APTs flutter false flags
Kaspersky Lab's researchers think they've found an increasing incidence of APT groups using false flag tactics to throw off their pursuers
APT attacks may no longer be what they seem.
Kaspersky Lab are finding more and more APT groups using false flag tactics to throw off investigators. The news was revealed by Juan Andrews Guerrero-Saade, senior security researcher at Kaspersky Lab as he presented to a crowd at CanSecWest 2016 in Vancouver.
Guerrero-Saade, who presented Kaspersky's findings, told SCMagazineUK.com that "overt manipulation and subtle false flags are appearing with increasing frequency in the work of intermediary to advanced attackers. It takes experience and familiarity with attacker techniques to recognise these attempts to befuddle researchers.”
Guerrero-Saade added that “when it comes to incident responders dealing with an ongoing attack, a well executed false flag can result in a devastating mismanagement of already limited resources".
The reasons behind these tactics may appear obvious; pin the blame on some other group and exonerate yourself, and your backer, from guilt.
In fact those tactics have been employed by some of world's premiere APT groups like Red October and CloudAtlas. The infamous Russian group Sofacy aka PawnStorm aka APT 28 pulled of one of it's more famous campaigns on french news channel TV5Monde. The group took the channel's broadcast down for three hours, all while claiming to be called CyberCaliphate, a group doing the work of the Islamic State.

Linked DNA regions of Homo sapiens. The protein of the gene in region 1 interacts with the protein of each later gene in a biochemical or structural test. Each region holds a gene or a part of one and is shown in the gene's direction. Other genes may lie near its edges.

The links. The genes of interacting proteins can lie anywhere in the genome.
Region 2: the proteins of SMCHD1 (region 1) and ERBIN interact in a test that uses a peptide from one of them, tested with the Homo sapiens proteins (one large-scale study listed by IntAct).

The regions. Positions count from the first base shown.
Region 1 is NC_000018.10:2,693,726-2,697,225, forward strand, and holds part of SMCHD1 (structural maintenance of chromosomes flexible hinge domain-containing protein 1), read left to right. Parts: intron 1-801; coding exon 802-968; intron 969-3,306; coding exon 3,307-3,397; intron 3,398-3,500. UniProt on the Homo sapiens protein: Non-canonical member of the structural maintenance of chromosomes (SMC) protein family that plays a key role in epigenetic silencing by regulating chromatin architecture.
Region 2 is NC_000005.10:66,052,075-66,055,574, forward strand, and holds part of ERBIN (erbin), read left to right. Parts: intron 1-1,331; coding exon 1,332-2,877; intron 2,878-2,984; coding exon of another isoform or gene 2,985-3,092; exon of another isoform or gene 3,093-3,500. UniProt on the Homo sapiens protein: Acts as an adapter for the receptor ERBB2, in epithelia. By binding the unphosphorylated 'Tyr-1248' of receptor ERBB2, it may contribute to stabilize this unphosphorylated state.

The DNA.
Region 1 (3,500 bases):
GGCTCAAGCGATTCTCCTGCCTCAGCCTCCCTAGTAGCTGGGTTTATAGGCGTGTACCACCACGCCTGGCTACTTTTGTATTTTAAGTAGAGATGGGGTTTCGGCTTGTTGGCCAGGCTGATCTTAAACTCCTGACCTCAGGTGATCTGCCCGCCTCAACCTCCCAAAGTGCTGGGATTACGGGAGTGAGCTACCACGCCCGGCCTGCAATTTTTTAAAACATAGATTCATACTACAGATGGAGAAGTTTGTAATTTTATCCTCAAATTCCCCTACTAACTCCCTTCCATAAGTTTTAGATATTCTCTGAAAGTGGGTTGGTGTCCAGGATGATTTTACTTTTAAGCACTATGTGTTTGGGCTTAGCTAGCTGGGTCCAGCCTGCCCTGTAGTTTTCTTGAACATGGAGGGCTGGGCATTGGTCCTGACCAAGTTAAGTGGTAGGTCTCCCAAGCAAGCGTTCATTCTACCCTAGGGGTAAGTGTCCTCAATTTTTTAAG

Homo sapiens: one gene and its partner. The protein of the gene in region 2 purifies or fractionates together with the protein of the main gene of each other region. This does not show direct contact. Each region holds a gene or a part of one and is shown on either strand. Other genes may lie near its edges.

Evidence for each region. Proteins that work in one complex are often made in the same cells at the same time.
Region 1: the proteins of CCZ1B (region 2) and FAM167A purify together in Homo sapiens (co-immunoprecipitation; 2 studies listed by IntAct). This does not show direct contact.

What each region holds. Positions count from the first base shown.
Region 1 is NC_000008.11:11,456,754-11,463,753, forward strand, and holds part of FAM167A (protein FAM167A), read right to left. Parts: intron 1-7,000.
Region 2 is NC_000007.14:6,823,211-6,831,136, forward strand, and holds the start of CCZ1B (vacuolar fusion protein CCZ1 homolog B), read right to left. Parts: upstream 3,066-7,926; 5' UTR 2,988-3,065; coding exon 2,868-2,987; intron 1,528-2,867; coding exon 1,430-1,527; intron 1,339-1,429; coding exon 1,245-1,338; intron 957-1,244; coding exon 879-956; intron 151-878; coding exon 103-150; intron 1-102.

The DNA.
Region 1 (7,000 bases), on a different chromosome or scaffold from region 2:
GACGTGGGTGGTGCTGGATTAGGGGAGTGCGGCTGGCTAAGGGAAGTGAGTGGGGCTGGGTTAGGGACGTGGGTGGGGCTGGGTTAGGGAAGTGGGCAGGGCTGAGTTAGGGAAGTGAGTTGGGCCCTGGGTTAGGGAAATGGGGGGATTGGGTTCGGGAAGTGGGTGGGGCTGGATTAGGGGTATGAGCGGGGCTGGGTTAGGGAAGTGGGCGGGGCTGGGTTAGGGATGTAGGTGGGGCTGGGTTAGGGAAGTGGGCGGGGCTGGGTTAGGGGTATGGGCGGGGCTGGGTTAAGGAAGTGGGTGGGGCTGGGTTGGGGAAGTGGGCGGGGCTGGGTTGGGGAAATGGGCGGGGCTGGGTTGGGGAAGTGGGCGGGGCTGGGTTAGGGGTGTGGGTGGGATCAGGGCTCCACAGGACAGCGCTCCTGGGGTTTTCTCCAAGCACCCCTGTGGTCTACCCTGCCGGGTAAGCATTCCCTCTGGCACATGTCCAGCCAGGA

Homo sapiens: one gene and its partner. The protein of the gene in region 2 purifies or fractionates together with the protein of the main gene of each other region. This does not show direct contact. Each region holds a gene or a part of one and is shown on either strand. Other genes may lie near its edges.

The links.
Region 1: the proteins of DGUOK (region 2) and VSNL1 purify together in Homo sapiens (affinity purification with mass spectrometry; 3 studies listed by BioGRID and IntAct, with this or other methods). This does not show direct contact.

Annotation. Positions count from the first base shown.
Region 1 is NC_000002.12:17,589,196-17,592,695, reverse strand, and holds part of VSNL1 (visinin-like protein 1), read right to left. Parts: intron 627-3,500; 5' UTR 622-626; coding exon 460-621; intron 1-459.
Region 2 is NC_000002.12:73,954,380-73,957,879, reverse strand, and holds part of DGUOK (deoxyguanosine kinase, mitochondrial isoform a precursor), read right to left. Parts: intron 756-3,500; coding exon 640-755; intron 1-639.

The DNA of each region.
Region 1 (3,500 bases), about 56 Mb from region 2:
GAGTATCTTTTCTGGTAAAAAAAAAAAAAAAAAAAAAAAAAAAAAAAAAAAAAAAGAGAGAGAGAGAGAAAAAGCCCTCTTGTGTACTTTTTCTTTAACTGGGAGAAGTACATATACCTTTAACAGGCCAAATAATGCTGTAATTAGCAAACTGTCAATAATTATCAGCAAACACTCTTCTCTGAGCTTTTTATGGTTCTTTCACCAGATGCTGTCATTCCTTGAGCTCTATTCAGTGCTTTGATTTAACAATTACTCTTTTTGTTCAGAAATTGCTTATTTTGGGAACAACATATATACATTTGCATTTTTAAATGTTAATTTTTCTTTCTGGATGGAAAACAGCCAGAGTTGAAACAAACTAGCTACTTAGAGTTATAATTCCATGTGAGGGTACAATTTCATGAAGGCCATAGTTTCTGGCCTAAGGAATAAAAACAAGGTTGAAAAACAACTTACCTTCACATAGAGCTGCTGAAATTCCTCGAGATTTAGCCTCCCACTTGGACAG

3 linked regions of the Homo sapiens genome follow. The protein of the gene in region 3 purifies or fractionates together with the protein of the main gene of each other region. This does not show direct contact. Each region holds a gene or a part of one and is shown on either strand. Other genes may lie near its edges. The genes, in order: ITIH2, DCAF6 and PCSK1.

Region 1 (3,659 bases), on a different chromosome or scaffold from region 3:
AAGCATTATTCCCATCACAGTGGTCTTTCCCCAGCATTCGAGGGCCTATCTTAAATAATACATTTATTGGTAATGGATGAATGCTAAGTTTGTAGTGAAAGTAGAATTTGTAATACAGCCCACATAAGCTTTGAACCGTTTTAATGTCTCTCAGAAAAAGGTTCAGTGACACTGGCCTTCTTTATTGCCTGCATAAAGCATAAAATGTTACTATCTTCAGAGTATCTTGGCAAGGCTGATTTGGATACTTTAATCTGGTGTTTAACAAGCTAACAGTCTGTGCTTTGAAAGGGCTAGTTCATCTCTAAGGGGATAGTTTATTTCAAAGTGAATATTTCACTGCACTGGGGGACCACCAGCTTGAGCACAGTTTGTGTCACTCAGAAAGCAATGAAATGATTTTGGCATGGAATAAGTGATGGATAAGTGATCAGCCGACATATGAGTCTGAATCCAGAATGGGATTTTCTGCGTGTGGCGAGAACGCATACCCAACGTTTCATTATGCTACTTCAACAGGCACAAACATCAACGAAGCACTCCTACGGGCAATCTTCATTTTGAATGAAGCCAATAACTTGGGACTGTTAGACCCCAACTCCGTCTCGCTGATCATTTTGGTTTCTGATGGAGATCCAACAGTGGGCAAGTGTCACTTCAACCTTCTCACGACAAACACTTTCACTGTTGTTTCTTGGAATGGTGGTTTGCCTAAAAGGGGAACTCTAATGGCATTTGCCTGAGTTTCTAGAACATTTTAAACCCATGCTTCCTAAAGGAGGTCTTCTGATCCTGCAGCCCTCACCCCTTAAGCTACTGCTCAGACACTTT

This is nothing new. “We've observed attackers practicing deception techniques for years” Nick Carr, Consultant on Mandiant's incident response team told SC. Attackers will try and cloak their with domains and false phishing email content, among others
APT groups are well aware that investigators use clues from the code to find out where attacks come from. To that end, APT groups manipulate the vectors which investigators look at to throw off the scent: Language strings are changed to foreign script, timestamps are altered to look like they come from a foreign time zone.
Christopher Porter, senior threat intelligence analyst at Fireeye told SC, that there's two levels to deception.
First, attackers will think about what kind of techniques they can “use to sneak around a system and avoid detection long enough to avoid getting kicked out of the system”
Second, is how “you avoid blow-back for your sponsor”. If you are part of a People's Liberation Army proxy, then your backers will not be happy if your operations can get traced back to the Chinese government. So, near the top of an APT's list of priorities is how you create plausible deniability.
That, Porter told SC, is not even quite about making sure the attack never gets traced back, but about making the decision to respond that much more complex: “that's about complicating decision making”.
Porter added, “for example, if an APT group presents itself publicly as a non-state group, there should be signs of activity by that group in the digital underground. When those signs are missing it becomes an additional data-point that the incident may not be as simple as it seems.”